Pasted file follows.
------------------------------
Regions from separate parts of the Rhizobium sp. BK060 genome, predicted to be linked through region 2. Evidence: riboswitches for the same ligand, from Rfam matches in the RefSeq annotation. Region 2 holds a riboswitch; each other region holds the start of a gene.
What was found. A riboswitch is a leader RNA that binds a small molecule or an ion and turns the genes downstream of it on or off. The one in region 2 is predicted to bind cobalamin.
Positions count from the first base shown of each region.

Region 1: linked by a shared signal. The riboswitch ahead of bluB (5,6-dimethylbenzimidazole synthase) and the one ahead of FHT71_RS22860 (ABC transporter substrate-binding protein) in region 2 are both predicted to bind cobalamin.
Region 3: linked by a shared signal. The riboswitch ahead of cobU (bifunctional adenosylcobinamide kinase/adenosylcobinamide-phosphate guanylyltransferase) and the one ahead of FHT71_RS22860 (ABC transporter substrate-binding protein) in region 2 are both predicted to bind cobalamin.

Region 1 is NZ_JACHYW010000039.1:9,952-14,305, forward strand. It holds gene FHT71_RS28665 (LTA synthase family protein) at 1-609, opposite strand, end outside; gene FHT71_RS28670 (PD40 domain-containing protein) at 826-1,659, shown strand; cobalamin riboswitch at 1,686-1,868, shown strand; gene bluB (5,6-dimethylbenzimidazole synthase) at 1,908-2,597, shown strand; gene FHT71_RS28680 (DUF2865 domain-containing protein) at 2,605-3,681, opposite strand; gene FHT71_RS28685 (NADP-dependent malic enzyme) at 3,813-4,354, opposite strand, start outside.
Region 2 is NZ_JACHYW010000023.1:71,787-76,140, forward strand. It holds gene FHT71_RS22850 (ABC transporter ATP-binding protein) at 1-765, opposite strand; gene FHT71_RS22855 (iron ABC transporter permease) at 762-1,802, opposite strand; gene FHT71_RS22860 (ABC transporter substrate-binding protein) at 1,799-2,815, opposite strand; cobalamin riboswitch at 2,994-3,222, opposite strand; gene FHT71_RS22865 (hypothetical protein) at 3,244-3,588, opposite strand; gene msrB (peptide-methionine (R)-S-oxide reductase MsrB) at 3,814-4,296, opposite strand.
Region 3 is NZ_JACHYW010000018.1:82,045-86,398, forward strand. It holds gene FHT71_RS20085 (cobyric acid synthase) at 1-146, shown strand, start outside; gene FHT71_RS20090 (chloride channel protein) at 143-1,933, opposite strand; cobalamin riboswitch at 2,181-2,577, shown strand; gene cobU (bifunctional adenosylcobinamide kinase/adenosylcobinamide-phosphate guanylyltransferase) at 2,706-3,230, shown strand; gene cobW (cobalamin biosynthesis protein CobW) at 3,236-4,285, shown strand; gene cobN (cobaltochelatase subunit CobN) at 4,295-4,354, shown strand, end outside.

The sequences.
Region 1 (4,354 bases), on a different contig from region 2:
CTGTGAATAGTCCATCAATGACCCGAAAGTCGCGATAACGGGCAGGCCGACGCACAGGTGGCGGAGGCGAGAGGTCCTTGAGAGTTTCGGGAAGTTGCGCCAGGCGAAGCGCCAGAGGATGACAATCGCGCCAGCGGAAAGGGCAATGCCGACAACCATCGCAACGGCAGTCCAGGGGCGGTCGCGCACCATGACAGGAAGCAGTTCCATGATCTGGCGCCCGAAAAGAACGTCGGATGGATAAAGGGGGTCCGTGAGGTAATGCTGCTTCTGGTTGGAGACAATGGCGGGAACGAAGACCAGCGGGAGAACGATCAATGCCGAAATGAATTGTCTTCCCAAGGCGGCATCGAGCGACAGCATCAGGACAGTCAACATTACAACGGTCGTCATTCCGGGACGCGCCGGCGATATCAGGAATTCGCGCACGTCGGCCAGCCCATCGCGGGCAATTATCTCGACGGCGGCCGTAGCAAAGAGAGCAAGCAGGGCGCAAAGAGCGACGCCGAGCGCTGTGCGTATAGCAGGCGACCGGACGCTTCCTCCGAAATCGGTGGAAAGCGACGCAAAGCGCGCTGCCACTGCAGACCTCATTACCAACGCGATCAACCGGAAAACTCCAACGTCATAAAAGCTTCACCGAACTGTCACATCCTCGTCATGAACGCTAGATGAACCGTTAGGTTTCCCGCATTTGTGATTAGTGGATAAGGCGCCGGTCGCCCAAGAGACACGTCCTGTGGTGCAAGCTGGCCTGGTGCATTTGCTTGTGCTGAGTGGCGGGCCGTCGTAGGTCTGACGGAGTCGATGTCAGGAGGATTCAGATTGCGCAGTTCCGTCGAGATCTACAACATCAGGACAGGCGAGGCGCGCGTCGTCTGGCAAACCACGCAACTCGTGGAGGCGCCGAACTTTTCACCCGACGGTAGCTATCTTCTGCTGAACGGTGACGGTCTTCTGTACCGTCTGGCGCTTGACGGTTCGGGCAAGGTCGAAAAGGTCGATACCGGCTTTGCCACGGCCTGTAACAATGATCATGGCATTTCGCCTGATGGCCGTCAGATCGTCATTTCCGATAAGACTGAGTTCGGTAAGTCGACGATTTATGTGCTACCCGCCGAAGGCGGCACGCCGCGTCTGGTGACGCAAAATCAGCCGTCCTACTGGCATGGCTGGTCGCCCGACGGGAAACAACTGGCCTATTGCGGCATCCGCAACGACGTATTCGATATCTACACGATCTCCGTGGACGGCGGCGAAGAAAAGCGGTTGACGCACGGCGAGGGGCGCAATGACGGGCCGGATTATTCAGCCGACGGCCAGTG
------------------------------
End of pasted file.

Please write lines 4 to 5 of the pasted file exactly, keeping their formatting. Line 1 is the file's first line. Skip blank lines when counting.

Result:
Region 1: linked by a shared signal. The riboswitch ahead of bluB (5,6-dimethylbenzimidazole synthase) and the one ahead of FHT71_RS22860 (ABC transporter substrate-binding protein) in region 2 are both predicted to bind cobalamin.
Region 3: linked by a shared signal. The riboswitch ahead of cobU (bifunctional adenosylcobinamide kinase/adenosylcobinamide-phosphate guanylyltransferase) and the one ahead of FHT71_RS22860 (ABC transporter substrate-binding protein) in region 2 are both predicted to bind cobalamin.